Welcome Back Teachers! It’s that time of year when teacher appreciation meme’s pop up on social media thanking them for the upcoming year, and pictures of students holding signs of the grade they will attend are posted. Each new year can be a joyous occasion; parents and teachers alike look forward to the upcoming school year. Or so it seems.
At a time when the Maryland State Department of Education begins implementing the early childhood “Blueprint”, Anne Arundel County Public Schools (AACPS) are shutting down Pre-Kindergarten (pre-K) classrooms in Title 1 schools and placing those tenured veteran teachers in areas where they are uncertified. The Blueprint objectives are to provide high quality pre-kindergarten and expand access for low to moderate income families. It also increases the number of Judy Centers, family support centers and the number of early childhood educators.
Yet, in an attempt to resolve the teacher shortage, AACPS closed some pre-K classrooms and placed its pre-school and early childhood teachers into areas where they are uncertified. The county school board began cutting classrooms and positions a week before school started. Having low-income families on pre-K waiting lists when there are available classrooms elsewhere truly appears to be a discriminatory practice. The early childhood policy is that all students must attend their home school in order to attend pre-K. Title 1 schools cannot accept children outside its own area even though a school that is less than a mile away has a waiting list for pre-K students. The excuse that there are no classrooms for pre-K is totally inadequate because pre-K classrooms are actually being eliminated. As a Baltimore County resident who is a grandmother to children who will eventually enroll in Anne Arundel County Schools, AACPS needs to make room in its Title 1 schools and place pre-K teachers in those classrooms.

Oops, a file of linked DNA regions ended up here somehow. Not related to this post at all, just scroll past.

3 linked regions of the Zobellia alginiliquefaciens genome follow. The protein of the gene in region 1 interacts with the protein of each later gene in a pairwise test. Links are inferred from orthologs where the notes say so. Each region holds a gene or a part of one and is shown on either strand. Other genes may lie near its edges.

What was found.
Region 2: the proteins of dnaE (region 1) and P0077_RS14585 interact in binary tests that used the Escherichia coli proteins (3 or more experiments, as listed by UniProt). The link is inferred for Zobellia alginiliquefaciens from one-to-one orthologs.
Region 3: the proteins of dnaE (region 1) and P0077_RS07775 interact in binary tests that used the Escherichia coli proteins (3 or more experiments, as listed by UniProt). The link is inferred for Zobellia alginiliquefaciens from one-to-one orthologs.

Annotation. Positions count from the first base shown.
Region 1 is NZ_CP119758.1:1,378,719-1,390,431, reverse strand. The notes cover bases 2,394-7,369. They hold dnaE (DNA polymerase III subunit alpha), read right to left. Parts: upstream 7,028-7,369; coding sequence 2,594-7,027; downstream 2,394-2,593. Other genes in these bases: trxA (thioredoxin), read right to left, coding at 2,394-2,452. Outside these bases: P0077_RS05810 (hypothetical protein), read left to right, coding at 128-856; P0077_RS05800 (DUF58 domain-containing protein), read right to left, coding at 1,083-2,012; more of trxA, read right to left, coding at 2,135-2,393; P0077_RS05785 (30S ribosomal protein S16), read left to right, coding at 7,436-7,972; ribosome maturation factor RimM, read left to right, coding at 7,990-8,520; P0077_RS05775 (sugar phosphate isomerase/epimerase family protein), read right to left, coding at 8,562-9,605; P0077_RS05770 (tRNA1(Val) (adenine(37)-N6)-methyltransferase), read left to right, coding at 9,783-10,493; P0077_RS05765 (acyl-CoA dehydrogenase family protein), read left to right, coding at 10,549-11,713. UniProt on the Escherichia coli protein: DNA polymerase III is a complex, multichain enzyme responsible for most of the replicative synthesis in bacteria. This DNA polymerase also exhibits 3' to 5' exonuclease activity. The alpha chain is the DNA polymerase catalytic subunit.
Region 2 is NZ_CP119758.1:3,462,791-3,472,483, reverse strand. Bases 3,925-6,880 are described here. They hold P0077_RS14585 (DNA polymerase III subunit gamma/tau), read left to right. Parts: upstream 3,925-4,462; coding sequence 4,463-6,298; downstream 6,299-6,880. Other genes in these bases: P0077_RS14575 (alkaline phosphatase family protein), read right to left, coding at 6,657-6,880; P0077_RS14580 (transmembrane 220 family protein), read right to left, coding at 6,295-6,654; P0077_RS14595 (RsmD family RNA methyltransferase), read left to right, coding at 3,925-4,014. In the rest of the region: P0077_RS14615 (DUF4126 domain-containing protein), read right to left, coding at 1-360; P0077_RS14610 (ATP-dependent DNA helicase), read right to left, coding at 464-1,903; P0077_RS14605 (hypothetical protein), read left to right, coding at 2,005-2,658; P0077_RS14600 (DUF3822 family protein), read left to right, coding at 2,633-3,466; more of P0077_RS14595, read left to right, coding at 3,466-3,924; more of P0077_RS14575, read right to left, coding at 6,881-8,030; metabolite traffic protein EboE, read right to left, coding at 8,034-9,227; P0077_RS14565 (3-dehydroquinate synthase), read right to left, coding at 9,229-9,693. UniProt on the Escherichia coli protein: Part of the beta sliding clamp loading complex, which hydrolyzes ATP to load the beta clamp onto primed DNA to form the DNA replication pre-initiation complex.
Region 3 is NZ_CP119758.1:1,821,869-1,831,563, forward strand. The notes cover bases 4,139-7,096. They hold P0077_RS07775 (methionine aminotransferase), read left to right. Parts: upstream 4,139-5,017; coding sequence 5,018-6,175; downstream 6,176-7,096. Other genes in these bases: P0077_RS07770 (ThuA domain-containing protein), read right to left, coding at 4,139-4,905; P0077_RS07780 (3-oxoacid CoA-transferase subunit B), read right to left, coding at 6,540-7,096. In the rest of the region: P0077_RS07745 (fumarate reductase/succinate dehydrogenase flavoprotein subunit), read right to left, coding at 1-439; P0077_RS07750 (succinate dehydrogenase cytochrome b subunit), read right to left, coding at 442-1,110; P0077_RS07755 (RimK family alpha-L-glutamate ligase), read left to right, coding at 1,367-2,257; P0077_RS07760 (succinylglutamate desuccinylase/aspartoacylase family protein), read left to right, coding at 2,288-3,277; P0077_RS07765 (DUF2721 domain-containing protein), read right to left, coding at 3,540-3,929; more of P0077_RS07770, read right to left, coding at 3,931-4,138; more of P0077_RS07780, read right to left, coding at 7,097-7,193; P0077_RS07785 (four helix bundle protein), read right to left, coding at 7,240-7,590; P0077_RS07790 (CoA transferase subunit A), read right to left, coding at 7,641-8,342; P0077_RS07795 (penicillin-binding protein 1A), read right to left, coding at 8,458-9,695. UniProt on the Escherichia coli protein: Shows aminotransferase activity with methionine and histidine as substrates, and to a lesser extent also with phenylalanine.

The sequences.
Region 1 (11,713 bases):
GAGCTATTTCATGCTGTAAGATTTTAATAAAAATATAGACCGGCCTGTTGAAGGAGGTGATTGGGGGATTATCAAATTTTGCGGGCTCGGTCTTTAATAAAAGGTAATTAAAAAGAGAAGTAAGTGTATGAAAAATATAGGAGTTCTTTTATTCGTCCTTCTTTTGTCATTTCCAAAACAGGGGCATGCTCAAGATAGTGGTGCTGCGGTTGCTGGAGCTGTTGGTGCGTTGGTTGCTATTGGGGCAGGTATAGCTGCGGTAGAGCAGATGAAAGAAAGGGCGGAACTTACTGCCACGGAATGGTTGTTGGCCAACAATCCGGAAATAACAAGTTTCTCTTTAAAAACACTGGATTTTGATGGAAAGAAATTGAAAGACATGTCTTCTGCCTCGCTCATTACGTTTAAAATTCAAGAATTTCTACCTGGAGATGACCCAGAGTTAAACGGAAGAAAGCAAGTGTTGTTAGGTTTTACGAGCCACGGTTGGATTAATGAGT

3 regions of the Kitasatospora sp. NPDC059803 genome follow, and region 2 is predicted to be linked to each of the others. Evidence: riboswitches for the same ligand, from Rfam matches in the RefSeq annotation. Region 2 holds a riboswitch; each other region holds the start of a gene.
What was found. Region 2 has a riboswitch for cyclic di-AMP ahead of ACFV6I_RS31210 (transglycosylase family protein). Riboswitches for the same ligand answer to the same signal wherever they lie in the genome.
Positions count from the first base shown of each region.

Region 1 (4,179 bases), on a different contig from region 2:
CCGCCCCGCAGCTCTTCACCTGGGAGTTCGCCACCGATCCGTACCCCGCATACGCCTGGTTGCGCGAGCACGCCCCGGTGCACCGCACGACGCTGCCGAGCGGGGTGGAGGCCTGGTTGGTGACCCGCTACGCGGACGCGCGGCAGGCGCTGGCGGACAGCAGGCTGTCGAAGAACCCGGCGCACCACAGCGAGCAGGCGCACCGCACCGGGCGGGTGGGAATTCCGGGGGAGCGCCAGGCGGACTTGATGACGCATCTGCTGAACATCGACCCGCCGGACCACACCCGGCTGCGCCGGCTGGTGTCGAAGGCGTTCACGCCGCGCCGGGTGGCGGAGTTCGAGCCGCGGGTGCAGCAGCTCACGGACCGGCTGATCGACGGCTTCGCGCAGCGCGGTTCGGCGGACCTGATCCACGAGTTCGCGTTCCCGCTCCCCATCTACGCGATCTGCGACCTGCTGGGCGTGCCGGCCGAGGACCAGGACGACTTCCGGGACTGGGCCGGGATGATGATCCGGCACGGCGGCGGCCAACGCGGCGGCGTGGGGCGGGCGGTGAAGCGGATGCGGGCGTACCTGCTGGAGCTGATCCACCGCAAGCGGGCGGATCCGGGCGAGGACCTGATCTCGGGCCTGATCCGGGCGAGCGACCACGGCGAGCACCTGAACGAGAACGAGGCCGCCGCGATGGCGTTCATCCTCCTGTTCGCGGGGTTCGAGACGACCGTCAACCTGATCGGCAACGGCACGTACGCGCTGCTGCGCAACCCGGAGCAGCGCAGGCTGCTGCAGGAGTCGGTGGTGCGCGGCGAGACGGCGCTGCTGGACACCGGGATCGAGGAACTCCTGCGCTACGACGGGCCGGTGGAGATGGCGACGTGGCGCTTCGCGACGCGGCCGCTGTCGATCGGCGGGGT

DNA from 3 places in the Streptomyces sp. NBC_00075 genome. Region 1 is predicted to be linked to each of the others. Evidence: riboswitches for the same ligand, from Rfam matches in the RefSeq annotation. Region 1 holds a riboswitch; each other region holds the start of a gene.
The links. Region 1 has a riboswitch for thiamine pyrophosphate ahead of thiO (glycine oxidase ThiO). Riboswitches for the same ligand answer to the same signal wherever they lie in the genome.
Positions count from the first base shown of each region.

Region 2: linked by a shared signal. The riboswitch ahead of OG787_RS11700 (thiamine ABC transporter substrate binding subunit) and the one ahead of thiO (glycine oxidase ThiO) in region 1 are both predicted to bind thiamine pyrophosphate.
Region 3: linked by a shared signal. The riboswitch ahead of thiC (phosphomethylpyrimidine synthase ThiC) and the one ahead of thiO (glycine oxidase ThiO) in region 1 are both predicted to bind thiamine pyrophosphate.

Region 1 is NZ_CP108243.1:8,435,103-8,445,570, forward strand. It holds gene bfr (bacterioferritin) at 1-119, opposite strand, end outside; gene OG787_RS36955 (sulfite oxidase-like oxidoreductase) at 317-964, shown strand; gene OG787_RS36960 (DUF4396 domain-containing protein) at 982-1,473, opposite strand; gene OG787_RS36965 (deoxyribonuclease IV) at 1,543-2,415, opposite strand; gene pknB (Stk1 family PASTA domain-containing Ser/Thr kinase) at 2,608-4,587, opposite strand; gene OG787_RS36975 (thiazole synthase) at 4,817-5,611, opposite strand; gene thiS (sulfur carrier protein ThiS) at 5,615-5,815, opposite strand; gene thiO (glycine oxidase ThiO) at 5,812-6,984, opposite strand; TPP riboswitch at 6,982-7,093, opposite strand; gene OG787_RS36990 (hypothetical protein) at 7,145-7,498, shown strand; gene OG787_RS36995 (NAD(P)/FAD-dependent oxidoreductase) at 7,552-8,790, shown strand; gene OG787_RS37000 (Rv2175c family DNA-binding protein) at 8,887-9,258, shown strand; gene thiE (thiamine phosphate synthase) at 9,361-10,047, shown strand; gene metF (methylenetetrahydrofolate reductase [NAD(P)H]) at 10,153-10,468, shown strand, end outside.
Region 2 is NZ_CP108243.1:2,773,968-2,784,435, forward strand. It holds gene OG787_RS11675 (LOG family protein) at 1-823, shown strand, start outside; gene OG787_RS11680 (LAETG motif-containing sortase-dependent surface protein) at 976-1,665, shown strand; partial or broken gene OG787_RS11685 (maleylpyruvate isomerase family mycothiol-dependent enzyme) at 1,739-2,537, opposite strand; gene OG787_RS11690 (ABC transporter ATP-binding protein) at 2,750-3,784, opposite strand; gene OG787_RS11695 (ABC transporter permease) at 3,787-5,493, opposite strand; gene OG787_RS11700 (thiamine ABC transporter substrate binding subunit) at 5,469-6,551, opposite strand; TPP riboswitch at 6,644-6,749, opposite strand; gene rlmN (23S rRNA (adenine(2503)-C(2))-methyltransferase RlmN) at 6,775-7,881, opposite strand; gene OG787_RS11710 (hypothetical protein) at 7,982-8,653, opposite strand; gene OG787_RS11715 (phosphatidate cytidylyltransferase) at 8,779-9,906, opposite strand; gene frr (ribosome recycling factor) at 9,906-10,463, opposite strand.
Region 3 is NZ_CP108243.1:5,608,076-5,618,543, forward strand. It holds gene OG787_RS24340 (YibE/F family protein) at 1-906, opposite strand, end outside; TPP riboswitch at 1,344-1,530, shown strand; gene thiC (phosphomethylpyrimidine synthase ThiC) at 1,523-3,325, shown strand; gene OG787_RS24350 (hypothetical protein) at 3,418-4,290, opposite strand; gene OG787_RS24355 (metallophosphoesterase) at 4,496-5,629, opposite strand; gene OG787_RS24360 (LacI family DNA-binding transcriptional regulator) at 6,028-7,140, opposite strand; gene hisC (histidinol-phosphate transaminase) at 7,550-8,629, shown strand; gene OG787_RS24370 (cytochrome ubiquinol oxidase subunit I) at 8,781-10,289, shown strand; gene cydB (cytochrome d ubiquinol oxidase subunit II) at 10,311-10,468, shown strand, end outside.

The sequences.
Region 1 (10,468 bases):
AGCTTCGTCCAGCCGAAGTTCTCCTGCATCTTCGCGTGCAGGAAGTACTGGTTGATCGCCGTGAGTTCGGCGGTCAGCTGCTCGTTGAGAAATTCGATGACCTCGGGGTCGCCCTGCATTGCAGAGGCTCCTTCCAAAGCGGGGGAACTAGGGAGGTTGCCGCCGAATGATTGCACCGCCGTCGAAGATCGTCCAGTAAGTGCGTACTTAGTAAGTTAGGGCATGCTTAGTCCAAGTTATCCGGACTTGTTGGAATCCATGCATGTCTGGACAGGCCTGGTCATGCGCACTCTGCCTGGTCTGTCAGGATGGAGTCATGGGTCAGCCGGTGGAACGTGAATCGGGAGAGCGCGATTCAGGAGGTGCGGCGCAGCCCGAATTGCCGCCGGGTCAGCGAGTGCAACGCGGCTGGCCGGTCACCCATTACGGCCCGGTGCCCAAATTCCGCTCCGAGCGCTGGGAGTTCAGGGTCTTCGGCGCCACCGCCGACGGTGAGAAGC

Anne Arundel County Public Schools webpage states that the school district is “to elevate all students… eliminating all gaps.” It appears that the school board and the pre-K admission policy is egregious in not following its own motto to eliminate the gaps for black, brown and Latino families who reside in these communities.
Several articles about the teacher shortage crisis in Maryland and the nation point out how States scramble to fill teacher positions due to thousands leaving the profession. The article titled: “Maryland State Education Leaders Seek Long Term Solutions to Teacher Shortages” by Tim Tooten dated August 23, 2022 discusses and highlights the issues to hire teachers for the school year. The article reports that the Maryland State Board of Education permits “school districts to waive certification rules to keep more teachers on the job”. However, this practice becomes a double edge sword for teachers and students where new hires and teachers for example in Anne Arundel County, have to teach in areas without the proper certification. Closing pre-K and “cutting” classrooms to the neediest communities does not fulfill the Maryland Blueprint objectives. Who are the ones most affected by this major incompetence? Students that include the most vulnerable –minority early childhood students.
Waiving teacher certifications, and shifting veteran teachers leads to low morale among teachers who are already overworked, underpaid, and lack the resources needed to teach in an area that they are not certified. Teachers leave the profession as I did in 1983 for these reasons. It’s time for all Maryland Public Schools, especially AACPS to get out of the mindset of the 1970’s and ‘80’s, increase teacher pay, create long-term solutions to hiring qualified certified teachers, and expand pre-K in Title 1 schools so that early childhood education is equitable for all.
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